Battle: Los Angeles
I am not a great movie-goer. Nine times out of ten, I regret going physically, even with my significant other. I don’t like crowded rooms, overpriced popcorn and supercilious ushers who bitch about you taking food from outside into the cinema. Very few movies get me actually going into the cinema and, to my regret, they didn't include Battle: LA. I really should have known better this time.
The critics have panned the movie. It is apparently simplistic, bloody and unrepentant, something that they do not seem to expect from great movies. What can I say? Entertainment – and I go to be entertained – is a subjective measure. I happen to like some science-fiction movies and if some snob thinks I shouldn't...well, he can kindly take a sexual travel package.
Battle: LA has a fairly simple background. Massive asteroids have come down from outer space and landed in the oceans near human cities, including LA. These asteroids swiftly discourage an alien invasion force that advances inland, smashing through human resistance. Marines from Camp Pendleton scramble to repel the offensive and fight the aliens before they can overwhelm all of the state. In the heart of this action, a single Marine platoon is given a different mission. A police station in LA is being used to hide a group of civilians who cannot get out of the city. The Marines have three hours to rescue them before the USAF blows the shit out of LA.
In one sense, there is nothing particularly innovative about this movie. We’ve seen this kind of story before, without aliens. But what makes it work – and it does work – is how the movie concentrates on the small platoon without taking more than a handful of glimpses at the overall war. Independence Day operated on a bigger scale than Battle: LA and paid for it, not least through more clichés than Battle: LA allows.
The Marine platoon are all more real than many of their counterparts from Independence Day. There’s a green LT charged with leading his men into a desperate firefight, a sergeant who suffers from PTSD, green Marines on their first tour; one is planning to marry, one is waiting for a kid...and one who looks so young you’d think he should still be in school. Battle: LA makes the Marines real; they’re not picture-perfect figures from bad propaganda or monsters from other kinds of bad propaganda. And when some of them die, you can really feel the loss they leave in the team.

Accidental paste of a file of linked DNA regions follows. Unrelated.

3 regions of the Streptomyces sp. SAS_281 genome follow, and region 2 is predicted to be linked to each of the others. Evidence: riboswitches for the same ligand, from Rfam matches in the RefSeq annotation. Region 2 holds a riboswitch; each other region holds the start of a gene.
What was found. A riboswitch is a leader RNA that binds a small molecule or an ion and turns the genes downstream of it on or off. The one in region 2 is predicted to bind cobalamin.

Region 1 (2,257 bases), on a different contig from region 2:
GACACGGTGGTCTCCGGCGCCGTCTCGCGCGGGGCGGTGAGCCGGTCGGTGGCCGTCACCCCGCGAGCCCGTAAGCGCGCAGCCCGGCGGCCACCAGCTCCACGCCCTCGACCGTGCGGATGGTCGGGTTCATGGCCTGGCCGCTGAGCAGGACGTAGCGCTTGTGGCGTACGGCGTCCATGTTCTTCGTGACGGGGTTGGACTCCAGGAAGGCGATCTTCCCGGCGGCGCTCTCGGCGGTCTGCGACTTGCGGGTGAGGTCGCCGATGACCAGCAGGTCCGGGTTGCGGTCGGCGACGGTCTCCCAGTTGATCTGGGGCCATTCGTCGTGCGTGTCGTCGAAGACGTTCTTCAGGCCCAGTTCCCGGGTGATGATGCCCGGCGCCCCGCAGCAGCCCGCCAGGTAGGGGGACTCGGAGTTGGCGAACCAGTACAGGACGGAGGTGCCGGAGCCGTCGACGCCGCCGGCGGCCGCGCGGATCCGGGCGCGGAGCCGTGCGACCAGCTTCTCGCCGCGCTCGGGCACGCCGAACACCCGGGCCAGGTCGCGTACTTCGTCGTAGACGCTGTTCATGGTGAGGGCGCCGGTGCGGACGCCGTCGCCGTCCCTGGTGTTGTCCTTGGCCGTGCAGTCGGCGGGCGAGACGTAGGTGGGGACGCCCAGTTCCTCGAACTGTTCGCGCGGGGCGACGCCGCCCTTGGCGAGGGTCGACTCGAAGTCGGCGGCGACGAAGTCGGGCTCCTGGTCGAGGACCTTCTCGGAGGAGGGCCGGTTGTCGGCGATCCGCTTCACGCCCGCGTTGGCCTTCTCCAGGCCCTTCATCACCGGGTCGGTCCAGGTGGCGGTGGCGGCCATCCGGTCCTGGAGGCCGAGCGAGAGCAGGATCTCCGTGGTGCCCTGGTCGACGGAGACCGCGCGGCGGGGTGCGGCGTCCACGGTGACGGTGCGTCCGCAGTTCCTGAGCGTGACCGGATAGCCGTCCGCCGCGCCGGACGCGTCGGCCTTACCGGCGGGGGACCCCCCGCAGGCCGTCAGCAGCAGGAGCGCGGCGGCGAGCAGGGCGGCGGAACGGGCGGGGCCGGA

Battle: LA is not afraid to go back to the basic core themes of modern war. The film is a story of selfless heroism, courage under fire, teamwork, decency and sheer determination, without taking smug swipes at conservative values so often targeted by Hollywood. Nor does it indulge itself with suggestions that the Evil Government brought this fate on us or that the aliens are somehow better than us. It wisely does not pretend to be great art, but yours truly rates it as good art anyway. Few films are so effective in making their point.
It also grasps the confusing nature of war. Few non-soldiers ever realise just how quickly a situation can go from stable to desperate, when all of a sudden a situation has suddenly become lethal, bullets are pinging in around a soldier...and he has to make decisions in a split second. The leftists would have you believe otherwise, but almost all of the incidents of civilians being killed by Western troops at checkpoints happened because someone had to make a decision in a handful of seconds and fired on a car charging towards the checkpoint, a car that could have been loaded with high explosives. In some ways, I wonder if Battle: LA was not influenced by British sci-fi films and television programs. Throughout the first part of the movie, the aliens are half-seen, shadowy forces that push the Marines without ever quite coming into view. Watching the Marines overcome this and learn about their foe is one of the better parts of the movie.
There are two issues I would care to raise as a critic, however. The first is that it is implied that the aliens want our water. That’s nice, but there is plenty of ice floating around in space without pesky Earthlings sitting on top of it. Titan is a watery world; comets are known as dirty snowballs because they’re largely ice. The second blunder is a confident statement by a Marine that the aliens have no air force. This had me howling right from the start – they can get across interstellar space...of course they have a goddamned air force! The Marines should have noticed that from the start, instead of being surprised when the aliens suddenly turn out to have aircraft and support weapons.
The critics don’t like this movie. I do. Critics have no taste. <Evil Grin>.
Battle: LA is, first and foremost, a story of humans at war. And that is what makes it important.
I’d like to see a version of this story done for Afghanistan, but the PC thugs would probably kill it. On the other hand...
Dumb Blonde Female Reporter: But you invaded their country...surely they have a right to fight back?
Pissed-off Marine: Listen; these fuckers beat and kill women for going to school and wearing make-up, kill anyone who refuses to grow a beard, torture their captives purely for the hell of it and are intent on exterminating all other versions of their religion. You really want to live in a country where showing anything of your body would earn you a beating? Where your father would decide who you married? Where your male children might become catamites or suicide bombers while your daughters retreat into mental illness? Where your husband could rape you at any time and call it martial sex?
A bit later on, the dumb blonde could be kidnapped by the Taliban...
Hey, I think I have an idea here. Anyone want to write a movie script?
And if they can do this, why can't they do a Posleen movie?